Wesley P. Walters in his 1969 article, New Light on Mormon Origins From the Palmyra Revival firmly establishes through multiple sources and public records that the revival spoken of by Joseph Smith could have happened at no other date than 1824/1825.  In support of this thesis he levels several historical facts against the claim in the Pearl of Great Price that, according to Joseph Smith, this revival took place in 1820.  He cites testimony from a Mormon insider, Oliver Cowdery, who says, “…revival broke out under the preaching of a Mr. Lane, a presiding elder of the Methodist church.”[10]  This is significant because Mr. Lane was the minister who presided over the Methodist church in the time of the revival in question, and is the one Cowdery admits was the instigator of the revival.  Historical church records show that Rev. Lane was not assigned to the Ontario district where Palmyra is located until July of 1824.[11]  Also, another church leader by the name of Reverend Stockton is historically connected not only to the events of the revival, but also to the writings of William Smith.  Walters recounts William Smith’s testimony that Joseph Smith Sr. did not like Rev. Stockton because it was him who presided over the death of their son/brother Alvin and suggested that he might have gone to hell for having never been a member of a church.[12]  The familiarity of this man to the Smith family, as has been evidenced, presents a problem because he too was not assigned as Pastor to the Presbyterian Church in Palmyra until February 18, 1824.[13]  His presence at this funeral and a wedding November 26, 1823 were during visits he paid to the area, and are cataloged in newspapers that refer to him as Rev. Stockton of Skaneateles,” referring to the town where he was a Presbyterian elder.[14]
            So any revival that included both of these men (Lane and Stockton) who are so intimately associated with the events described in the Pearl of Great Price could be none other than the 1824/1825 revival in Ontario county.  Further support of this date is evidenced by the fact that the churches in this area saw no significant gain in new converts during 1820, when Joseph Smith suggests a revival was taking place.  In point of fact, a revival without perceivable and commensurate increase in church attendance via conversion could not rightly be called a revival.  This much is admitted by Joseph Smith in his classification of “great multitudes united themselves to the different religious parties.”[15]  Walters reports that by September 1825 the Presbyterian church had seen 99 converts, the Baptists had seen 94, and the Methodists, from whose influence the revival is reported to have broken out, saw 208.[16]  In 1820 the Presbyterians reported no significant increase, the Baptists gained 6 by way of Baptism, and the Methodists reported a loss of 6.[17]  One is forced by the evidence to conclude that nothing noteworthy regarding revival happened in 1820 and instead admit that the events attributed by Joseph Smith in Mormon scripture to 1820 truly happened in the latter part of 1824 and into 1825.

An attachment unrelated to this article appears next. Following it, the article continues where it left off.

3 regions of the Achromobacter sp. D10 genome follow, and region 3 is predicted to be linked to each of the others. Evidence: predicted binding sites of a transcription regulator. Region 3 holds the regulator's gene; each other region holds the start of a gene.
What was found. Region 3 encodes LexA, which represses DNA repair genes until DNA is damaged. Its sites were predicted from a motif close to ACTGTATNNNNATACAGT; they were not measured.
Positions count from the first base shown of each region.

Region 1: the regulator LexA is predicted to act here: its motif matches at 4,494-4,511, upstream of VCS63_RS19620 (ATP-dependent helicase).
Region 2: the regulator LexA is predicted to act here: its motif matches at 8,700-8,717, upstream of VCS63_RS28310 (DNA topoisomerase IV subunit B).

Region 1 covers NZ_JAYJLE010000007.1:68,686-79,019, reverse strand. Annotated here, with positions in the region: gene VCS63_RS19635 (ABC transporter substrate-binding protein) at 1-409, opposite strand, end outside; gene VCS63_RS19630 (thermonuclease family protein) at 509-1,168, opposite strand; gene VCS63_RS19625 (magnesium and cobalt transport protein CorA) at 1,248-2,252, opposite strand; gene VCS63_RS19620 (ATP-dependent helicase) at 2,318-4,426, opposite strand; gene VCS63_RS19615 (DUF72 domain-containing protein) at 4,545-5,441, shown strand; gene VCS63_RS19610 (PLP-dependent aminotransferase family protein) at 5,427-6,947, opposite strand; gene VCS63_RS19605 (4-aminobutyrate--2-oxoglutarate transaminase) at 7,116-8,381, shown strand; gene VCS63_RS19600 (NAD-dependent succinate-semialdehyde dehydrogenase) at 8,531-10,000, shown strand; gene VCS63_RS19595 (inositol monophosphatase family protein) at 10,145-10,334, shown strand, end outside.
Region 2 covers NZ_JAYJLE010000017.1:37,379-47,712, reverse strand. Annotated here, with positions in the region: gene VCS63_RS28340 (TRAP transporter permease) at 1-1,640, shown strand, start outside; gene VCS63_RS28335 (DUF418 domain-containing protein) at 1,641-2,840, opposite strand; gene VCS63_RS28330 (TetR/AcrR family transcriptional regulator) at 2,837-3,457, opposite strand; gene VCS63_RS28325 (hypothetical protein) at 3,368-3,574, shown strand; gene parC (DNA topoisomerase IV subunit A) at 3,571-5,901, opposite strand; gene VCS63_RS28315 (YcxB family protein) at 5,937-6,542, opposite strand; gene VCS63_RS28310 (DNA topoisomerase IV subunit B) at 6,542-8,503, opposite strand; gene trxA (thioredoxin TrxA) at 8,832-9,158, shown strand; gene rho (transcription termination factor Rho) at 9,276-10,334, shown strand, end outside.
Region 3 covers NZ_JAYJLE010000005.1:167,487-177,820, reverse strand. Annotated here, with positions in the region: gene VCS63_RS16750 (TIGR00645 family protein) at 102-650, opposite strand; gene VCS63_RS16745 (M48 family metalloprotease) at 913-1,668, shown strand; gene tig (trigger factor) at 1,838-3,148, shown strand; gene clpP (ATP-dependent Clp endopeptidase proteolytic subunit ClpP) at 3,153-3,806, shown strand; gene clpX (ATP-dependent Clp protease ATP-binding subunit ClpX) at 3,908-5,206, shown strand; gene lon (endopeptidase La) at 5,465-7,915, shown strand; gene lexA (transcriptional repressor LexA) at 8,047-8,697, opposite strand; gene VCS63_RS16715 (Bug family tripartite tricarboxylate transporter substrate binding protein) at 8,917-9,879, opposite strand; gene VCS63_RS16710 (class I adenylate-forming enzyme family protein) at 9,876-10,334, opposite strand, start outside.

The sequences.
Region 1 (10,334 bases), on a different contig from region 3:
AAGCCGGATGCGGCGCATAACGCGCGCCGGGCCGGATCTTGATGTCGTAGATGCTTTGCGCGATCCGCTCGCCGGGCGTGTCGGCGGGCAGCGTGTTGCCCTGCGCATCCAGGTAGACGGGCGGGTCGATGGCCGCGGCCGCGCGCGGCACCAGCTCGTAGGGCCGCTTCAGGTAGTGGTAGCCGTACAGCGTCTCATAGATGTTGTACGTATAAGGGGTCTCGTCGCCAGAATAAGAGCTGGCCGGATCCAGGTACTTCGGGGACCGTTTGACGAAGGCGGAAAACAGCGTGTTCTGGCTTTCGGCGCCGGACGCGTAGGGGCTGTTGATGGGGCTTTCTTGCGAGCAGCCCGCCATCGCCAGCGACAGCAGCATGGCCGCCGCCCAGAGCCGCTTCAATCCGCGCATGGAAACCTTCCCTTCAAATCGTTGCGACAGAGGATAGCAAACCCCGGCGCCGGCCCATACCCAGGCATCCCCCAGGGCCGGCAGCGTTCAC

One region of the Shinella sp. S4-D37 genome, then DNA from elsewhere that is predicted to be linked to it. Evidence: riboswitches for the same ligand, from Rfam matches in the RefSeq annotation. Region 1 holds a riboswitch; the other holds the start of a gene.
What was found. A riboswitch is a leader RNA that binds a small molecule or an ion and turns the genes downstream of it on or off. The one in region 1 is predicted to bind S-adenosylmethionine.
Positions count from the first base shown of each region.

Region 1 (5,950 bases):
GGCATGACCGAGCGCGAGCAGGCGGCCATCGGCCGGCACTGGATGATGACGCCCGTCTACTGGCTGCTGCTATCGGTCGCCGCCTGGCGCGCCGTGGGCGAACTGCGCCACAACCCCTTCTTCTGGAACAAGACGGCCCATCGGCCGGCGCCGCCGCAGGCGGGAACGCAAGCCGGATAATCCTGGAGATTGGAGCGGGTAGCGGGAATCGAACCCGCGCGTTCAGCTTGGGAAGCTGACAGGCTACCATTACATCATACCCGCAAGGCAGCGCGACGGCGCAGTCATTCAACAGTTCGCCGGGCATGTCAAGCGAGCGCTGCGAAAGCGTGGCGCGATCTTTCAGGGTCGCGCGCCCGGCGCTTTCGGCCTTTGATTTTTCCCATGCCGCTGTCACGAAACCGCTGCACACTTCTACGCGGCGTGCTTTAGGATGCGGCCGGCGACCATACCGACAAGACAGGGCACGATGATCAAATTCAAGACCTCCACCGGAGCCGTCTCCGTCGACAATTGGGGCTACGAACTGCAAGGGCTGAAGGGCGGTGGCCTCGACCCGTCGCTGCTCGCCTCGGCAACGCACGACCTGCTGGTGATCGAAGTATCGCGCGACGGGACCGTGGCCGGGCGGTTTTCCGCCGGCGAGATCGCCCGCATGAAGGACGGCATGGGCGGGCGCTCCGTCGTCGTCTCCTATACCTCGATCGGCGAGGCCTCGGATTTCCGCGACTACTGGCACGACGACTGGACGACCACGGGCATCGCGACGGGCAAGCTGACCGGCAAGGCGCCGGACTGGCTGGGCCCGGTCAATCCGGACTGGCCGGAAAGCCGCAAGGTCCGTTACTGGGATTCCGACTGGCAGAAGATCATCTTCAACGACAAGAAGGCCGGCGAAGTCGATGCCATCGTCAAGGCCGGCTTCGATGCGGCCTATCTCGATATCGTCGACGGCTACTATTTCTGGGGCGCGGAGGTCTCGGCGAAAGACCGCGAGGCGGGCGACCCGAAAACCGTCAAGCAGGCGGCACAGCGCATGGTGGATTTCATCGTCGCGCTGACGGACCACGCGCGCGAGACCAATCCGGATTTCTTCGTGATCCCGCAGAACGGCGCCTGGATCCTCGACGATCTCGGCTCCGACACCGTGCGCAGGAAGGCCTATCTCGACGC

What does that leave one to conclude about the revival tale in the Pearl of Great Price?  Remembering that we are not seeking to answer the question of “why,” we must conclude that the account of this event as Joseph Smith tells it is indeed false.  Since Joseph Smith’s false account is part of canonized Mormon scripture, one is forced to impute the same false assessment to at least the Pearl of Great Price. 
            The situation becomes more dire if it is realized that, as White describes, “if the revivals do not take place until [winter] 1824, and the first “spring day” that Smith can go into the woods to pray is in the spring of 1825, what happens to the “second vision” that supposedly takes place on September 21, 1823?”[18]  If this most foundational account of Mormon faith is wrong, and is based on a prophetic vision claimed by Joseph Smith, then wouldn’t this impute the totality of Mormon “revelation?”  Perhaps one could extent Smith some leeway, crediting this error to a simple lapse in memory regarding the date.  This would seem fair, but is one’s willingness to make this allowance in agreement with Biblical texts whose authority and historical coherence has been maintained and demonstrated for centuries?